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Recession 'Tip' No.1: Airbrush, not surgery

So you’ve come home from holiday, downloaded your photos to the computer, and as you sift through them you have that familiar feeling of disappointment—you’re not as young as you once were. Or as slim. Or as tanned as you would like.

So what do you do? Apparently, more and more holidaymakers seek to improve their pics by computer wizardy. According to an article in
The Times, “It may mean slimming an expanding midriff, lengthening the legs or plumping up lips. All will be done at the click of an airbrush rather than the flick of a surgeon’s scalpel.”

Obviously if you’ve a piece of hamburger relish stuck to your cheek, or one of your children is great in one photo and not another—a bit of airbrushing is a blessing. But
Snappy Snaps photographic chain says it has seen a 550% increase in the past year in people requesting work on their holiday snaps to make them look more attractive.

The airbrush was once the preserve of film stars, but advances in technology mean it is now available to everyone. Crooked teeth can be straightened and whitened. Bags under the eyes can be removed, wrinkles and frown lines eased and bodies can undergo a magical digital diet in which pounds disappear in seconds.

One delighted holidaymaker on seeing the results said, “Wow, that looks a bit weird now, not like me. But yes, I like it.”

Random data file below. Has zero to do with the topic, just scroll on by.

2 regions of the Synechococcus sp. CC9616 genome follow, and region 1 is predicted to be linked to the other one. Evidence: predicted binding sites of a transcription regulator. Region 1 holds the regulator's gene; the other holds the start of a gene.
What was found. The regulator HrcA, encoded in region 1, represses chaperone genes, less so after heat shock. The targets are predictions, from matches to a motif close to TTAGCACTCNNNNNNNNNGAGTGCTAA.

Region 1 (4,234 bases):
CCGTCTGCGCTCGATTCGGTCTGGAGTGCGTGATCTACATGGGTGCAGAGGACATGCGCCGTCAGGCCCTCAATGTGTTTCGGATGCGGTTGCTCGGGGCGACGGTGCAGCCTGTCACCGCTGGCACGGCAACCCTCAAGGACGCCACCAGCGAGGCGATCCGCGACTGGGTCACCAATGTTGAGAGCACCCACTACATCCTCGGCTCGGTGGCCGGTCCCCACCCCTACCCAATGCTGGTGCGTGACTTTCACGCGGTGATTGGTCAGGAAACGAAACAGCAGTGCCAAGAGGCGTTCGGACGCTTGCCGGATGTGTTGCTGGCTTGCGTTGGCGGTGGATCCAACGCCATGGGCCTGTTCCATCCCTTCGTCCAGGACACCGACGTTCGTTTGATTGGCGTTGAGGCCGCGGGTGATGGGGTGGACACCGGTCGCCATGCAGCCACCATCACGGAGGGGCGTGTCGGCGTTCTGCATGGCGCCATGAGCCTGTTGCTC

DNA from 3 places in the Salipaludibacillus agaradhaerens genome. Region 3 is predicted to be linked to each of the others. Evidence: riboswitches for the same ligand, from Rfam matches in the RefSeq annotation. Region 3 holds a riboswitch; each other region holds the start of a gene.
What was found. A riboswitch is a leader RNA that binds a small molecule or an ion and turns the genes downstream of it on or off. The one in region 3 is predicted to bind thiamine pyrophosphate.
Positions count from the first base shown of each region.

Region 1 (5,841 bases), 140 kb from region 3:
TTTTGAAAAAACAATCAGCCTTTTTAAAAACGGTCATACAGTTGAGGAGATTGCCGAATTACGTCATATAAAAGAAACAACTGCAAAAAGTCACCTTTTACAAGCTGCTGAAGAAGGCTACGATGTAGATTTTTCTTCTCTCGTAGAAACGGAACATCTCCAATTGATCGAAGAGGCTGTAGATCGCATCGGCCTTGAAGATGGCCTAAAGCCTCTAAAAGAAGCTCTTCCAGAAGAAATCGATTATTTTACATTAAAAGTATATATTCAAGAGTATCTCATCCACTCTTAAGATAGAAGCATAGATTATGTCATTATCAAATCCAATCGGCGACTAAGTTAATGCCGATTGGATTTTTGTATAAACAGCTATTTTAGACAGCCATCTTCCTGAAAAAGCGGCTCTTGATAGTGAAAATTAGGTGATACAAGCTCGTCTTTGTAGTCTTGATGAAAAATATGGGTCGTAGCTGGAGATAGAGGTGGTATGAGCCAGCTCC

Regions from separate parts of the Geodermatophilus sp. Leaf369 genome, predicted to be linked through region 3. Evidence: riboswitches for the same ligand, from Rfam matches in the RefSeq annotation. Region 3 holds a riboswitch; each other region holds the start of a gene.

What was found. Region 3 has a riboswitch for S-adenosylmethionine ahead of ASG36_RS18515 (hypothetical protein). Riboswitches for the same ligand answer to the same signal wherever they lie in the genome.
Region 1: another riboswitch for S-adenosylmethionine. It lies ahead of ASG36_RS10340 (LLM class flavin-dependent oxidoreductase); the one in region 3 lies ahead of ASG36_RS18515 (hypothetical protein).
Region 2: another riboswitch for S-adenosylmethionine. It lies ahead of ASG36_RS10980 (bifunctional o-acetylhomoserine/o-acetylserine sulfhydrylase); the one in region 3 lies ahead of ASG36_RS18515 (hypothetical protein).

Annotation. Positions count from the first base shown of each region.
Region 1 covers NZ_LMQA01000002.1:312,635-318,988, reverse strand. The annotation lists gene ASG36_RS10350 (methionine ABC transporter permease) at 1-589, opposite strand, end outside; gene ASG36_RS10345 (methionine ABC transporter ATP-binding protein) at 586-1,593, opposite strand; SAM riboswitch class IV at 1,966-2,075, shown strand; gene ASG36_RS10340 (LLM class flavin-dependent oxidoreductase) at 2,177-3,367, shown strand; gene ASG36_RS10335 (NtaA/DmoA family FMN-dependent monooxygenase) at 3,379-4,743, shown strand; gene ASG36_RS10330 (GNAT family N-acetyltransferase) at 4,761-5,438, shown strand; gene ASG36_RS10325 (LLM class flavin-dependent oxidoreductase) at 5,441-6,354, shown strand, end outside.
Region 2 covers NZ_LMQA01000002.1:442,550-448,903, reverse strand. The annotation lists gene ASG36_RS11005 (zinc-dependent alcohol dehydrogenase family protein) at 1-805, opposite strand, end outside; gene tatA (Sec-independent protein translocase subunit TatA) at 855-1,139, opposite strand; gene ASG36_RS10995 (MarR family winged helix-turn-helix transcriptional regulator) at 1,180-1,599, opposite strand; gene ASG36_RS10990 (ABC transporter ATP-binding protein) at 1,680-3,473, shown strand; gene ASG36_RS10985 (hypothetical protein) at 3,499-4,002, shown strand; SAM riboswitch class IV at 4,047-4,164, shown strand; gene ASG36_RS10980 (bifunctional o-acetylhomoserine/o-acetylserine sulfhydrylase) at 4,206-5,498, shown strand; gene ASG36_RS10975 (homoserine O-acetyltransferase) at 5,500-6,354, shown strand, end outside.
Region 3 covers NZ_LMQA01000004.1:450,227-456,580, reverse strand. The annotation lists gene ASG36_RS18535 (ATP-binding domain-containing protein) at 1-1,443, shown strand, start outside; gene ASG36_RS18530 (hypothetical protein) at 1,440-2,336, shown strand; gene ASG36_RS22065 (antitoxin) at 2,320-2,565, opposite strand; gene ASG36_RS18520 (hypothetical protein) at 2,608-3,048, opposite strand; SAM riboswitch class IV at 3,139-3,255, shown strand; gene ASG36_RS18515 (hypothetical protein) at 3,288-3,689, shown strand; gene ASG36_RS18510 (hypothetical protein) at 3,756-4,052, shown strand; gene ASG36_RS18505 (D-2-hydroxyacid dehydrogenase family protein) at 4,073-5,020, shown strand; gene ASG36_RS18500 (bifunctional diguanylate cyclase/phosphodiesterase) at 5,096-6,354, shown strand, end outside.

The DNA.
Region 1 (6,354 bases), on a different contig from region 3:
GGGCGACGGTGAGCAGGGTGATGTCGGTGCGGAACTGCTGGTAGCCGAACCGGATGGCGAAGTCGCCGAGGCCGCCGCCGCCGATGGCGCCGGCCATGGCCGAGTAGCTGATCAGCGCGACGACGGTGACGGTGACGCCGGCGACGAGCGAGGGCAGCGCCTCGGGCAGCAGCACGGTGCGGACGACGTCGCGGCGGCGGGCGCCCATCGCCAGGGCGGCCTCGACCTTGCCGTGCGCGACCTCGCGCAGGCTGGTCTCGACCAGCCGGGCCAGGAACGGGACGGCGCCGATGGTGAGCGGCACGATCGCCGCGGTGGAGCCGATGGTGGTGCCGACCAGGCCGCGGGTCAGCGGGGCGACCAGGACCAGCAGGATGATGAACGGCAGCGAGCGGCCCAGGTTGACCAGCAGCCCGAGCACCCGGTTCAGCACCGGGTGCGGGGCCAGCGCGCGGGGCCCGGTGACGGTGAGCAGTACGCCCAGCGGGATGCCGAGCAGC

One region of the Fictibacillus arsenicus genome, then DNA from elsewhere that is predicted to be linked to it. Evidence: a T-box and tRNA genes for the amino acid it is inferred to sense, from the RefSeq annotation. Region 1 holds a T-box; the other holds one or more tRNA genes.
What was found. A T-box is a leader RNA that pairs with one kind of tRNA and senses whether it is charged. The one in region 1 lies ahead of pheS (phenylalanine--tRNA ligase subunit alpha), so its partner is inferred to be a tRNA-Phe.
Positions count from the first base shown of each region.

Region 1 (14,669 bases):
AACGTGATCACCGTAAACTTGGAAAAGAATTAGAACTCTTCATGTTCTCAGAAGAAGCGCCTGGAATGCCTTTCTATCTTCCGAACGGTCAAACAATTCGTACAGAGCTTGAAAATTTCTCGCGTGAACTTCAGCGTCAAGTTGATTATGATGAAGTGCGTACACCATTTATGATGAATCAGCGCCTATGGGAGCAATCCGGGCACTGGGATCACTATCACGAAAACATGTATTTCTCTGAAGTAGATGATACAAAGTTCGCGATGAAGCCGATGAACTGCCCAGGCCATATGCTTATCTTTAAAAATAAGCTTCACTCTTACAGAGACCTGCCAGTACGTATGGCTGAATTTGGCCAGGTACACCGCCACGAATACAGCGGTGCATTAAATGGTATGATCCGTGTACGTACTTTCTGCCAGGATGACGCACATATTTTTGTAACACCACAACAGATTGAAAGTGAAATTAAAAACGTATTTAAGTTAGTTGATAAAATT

“I like it”—it’s not really me, but it’s how I like to think of me.

Of course what happens when reality meets the image? When people look at your pics and look at you and say, “Boy you’ve really gone downhill since the summer?” And when old age comes and we take out our photograph albums we’ll gaze longingly at what we never were, and have to tell our grandkids, “This isn’t me”.

While it might only be a bit of fun in some cases, or tidying up in others, it’s also an indicator as to where we are really at. We’re obsessed with appearance, continually putting it over substance. And now it has become a parody of itself. It used to be that we accepted natural beauty over deeper character traits, that was bad enough. Then it was the fakery of enhanced surgical beauty, which hid a two-dimensional person behind its three-dimensional enhancements. Now it’s faked fake beauty, that doesn’t even exist outside the two-dimensional page.

But more than an indicator of fickleness, it’s an indicator of how much we want to hide from the truth about ourselves. And if we are prepared to do it for a few wrinkles, or inches, how much more will we do it about the deeper recesses of our hearts. Yet our only hope lies in absolute judgment day honesty about who we really are, not who we like think to think of ourselves as. You can’t airbrush your heart, it needs direct intervention by God to work beauty there. And to ask for that, we need to stop hiding from the truth.